As the election approached, some politicians grew worried that mail delays would leave absentee ballots uncounted. A federally mandated restriction of overtime was part of the cause of a backlog at the post office in Chicago that delayed millions of pieces of mail. The debacle was overseen by a postal official who had only been on the job for a month.
In October of 1966, however, it was Republicans who had concerns about voting by mail in the Chicago suburbs, and forced the Democratic Cook County Clerk to adopt a special plan that involved clerks riding in taxis to deliver ballots. Unlike Louis DeJoy, President Trump’s recently appointed postmaster general—the first non-career professional to hold the job in decades—Henry W. McGee had 37 years with the postal service under his belt when he took over Chicago’s post office—in fact, his appointment marked a departure from placing politicians or lobbyists in the role. (He was also the first African American in the position.) And there wasn’t a global pandemic causing a record amount of people to apply to vote by mail.
But the mail pile-up in Chicago, blamed on an unusually high volume of Christmas advertising as well as absenteeism and restricted overtime, was still a national affair. The Chicago post office was the largest in the country, with 28,000 employees. It typically handled 15 million pieces of mail a day, according to a Chicago Tribune report at the time. Not only did it cover deliveries in Chicagoland; it also processed post passing from coast to coast.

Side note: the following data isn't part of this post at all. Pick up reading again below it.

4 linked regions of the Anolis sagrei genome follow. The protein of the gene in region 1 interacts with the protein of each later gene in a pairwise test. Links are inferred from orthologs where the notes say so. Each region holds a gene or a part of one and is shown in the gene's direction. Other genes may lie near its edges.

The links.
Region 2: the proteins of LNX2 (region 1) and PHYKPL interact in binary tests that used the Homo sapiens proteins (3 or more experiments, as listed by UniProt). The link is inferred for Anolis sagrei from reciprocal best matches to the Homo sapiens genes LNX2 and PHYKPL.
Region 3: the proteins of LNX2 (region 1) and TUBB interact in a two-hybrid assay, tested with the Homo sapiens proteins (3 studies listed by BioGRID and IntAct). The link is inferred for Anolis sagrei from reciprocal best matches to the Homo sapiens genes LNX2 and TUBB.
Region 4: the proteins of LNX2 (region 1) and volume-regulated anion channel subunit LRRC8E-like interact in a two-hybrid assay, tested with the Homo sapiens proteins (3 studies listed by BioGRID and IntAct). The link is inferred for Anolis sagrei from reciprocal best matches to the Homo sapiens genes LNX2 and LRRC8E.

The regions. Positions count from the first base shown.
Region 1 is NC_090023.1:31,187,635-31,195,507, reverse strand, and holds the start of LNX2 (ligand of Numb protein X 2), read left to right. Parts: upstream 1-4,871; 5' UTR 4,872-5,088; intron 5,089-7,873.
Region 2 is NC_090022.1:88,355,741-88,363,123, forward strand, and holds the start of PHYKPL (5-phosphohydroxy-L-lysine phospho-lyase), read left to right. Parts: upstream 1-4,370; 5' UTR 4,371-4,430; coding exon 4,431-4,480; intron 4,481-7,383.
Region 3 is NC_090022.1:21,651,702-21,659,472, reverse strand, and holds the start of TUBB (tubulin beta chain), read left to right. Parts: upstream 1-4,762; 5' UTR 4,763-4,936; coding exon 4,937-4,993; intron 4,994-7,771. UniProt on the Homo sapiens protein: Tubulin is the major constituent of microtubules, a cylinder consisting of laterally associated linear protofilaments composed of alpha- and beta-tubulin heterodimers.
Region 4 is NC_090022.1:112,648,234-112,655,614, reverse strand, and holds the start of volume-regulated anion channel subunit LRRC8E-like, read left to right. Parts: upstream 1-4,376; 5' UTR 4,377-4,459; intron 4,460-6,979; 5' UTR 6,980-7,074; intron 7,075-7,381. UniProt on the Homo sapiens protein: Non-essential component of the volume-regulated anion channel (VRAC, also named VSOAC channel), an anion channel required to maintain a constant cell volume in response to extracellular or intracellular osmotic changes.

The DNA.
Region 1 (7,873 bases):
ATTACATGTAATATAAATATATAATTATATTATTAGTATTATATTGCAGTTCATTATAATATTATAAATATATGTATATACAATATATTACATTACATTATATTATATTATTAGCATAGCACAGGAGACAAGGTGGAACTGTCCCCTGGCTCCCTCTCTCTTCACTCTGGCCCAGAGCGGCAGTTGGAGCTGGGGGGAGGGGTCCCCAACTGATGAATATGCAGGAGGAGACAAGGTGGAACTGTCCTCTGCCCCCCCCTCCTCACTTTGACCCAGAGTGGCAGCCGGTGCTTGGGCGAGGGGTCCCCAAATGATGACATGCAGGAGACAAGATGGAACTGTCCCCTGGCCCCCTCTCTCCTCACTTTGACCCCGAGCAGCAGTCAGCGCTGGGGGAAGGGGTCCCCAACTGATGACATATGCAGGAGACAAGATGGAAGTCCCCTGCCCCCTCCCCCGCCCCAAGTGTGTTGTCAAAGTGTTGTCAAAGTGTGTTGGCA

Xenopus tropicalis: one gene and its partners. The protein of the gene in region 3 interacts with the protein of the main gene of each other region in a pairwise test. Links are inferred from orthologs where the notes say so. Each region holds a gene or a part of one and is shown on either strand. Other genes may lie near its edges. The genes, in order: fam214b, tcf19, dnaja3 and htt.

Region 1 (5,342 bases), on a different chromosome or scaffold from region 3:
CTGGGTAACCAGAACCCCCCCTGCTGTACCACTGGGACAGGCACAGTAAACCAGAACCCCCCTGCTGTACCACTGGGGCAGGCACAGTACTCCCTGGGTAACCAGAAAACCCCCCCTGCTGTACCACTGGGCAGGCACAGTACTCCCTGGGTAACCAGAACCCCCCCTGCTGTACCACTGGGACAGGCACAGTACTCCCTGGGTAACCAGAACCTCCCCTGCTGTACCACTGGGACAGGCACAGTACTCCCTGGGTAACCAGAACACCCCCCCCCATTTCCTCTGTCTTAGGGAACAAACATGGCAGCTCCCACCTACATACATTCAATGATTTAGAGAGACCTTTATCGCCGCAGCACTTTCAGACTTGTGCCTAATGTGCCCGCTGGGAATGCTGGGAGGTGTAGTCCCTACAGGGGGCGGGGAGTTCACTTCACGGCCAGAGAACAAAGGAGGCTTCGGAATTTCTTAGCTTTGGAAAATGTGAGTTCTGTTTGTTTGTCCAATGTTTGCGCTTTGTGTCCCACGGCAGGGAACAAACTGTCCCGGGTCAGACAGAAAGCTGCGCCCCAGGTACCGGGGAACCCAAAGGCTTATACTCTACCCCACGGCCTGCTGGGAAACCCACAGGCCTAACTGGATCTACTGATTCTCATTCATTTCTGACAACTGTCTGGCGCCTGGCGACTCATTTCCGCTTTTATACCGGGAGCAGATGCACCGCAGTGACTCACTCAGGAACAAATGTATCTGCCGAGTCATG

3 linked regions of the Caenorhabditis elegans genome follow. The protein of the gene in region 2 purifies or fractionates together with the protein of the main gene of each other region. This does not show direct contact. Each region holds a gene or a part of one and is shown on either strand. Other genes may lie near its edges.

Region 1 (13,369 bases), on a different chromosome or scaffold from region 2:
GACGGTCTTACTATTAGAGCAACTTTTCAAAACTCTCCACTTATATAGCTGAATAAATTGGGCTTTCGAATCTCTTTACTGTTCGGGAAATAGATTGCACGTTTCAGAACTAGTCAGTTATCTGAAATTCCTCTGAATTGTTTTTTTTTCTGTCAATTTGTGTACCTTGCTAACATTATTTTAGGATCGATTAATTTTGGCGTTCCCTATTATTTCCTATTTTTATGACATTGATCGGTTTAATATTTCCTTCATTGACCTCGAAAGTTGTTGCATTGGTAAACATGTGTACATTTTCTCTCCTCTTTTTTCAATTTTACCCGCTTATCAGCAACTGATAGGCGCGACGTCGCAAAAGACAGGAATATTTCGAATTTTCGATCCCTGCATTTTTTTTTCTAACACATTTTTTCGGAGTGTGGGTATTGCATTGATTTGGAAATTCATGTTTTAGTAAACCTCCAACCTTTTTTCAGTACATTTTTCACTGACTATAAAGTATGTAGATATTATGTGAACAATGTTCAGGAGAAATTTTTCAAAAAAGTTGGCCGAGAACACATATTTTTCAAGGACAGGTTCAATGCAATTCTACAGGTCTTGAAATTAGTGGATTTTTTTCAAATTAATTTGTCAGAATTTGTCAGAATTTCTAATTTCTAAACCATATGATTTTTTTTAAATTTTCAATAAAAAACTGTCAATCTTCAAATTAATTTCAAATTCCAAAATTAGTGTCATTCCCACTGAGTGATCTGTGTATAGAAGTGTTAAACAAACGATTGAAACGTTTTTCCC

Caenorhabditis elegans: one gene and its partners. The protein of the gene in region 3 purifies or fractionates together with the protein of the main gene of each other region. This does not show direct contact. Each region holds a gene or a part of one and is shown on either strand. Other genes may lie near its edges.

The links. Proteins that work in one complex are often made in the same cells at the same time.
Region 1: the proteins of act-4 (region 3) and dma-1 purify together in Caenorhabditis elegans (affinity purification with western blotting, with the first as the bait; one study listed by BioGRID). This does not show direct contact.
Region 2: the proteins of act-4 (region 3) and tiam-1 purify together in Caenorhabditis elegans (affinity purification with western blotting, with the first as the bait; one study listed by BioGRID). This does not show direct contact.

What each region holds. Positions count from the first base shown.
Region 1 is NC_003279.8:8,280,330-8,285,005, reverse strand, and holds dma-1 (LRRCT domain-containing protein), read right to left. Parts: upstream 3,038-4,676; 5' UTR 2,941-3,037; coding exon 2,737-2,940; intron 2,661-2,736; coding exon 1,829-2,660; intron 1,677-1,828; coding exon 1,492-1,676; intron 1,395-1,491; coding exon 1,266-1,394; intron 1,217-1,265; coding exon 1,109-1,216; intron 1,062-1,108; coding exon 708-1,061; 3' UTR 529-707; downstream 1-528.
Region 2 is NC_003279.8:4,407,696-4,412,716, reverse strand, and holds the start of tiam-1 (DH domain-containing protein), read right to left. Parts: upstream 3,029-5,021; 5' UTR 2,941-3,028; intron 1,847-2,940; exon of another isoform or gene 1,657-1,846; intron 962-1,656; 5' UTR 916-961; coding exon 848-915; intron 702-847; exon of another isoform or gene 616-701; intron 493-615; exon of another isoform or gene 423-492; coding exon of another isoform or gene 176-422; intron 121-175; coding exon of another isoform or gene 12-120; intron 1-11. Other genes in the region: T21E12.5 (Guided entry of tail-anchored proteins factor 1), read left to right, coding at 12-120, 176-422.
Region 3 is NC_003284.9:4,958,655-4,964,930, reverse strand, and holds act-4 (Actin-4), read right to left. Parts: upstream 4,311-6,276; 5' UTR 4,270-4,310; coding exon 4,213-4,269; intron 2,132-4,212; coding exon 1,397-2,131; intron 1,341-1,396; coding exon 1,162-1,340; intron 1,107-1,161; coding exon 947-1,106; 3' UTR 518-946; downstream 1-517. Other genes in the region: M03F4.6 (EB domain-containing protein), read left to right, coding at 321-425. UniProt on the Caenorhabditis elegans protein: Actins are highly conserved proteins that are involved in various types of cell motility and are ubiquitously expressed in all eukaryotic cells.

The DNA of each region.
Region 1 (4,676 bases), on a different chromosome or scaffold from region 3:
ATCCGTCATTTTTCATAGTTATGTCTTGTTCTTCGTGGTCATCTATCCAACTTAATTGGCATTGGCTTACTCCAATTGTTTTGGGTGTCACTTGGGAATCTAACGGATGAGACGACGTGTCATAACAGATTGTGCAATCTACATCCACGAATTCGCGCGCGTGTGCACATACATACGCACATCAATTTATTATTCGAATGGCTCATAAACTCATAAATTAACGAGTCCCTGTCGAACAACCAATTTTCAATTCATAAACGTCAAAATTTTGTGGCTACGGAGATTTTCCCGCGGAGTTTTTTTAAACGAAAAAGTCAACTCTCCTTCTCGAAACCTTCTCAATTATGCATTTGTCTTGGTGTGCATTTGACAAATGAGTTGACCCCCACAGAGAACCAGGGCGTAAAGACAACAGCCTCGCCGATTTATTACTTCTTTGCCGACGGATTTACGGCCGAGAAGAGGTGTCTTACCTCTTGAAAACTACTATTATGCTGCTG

Postal workers were forced to destroy circulars and advertising (after seeking permission on the phone and offering refunds) to reduce the backlog, and mail typically processed in Chicago was sent to 25 other cities, as far away as Jacksonville, Florida. The offloaded mail may have delayed the post in the places to which it was sent; Milwaukee’s postmaster complained that deliveries in parts of Wisconsin were pushed back a day.
The breakdown in Chicago led to a long-needed reorganization of the United States Post Office Department, as the national postal service was then called. Founded in 1775—the year before the Declaration of Independence—with Benjamin Franklin as the first postmaster general, the Post Office soon became an integral part of a political spoils system beginning with Andrew Jackson in 1829. Postal workers made up three quarters of the federal workforce, so the Post Office offered ample opportunity for patronage. Jackson incorporated the Post Office into the Cabinet, and replaced employees with his supporters.
For the next century and a half, the Post Office was used similarly, by every party. Postmasters general tended to be political appointees—at the time of the 1966 backlog in Chicago, he was a Democratic strategist who later became the commissioner of the NBA. As Winifred Gallagher, the author of How the Post Office Created America, told the New Yorker, “the spoils system allowed whichever party won the White House to hand out tens of thousands of jobs to its supporters.”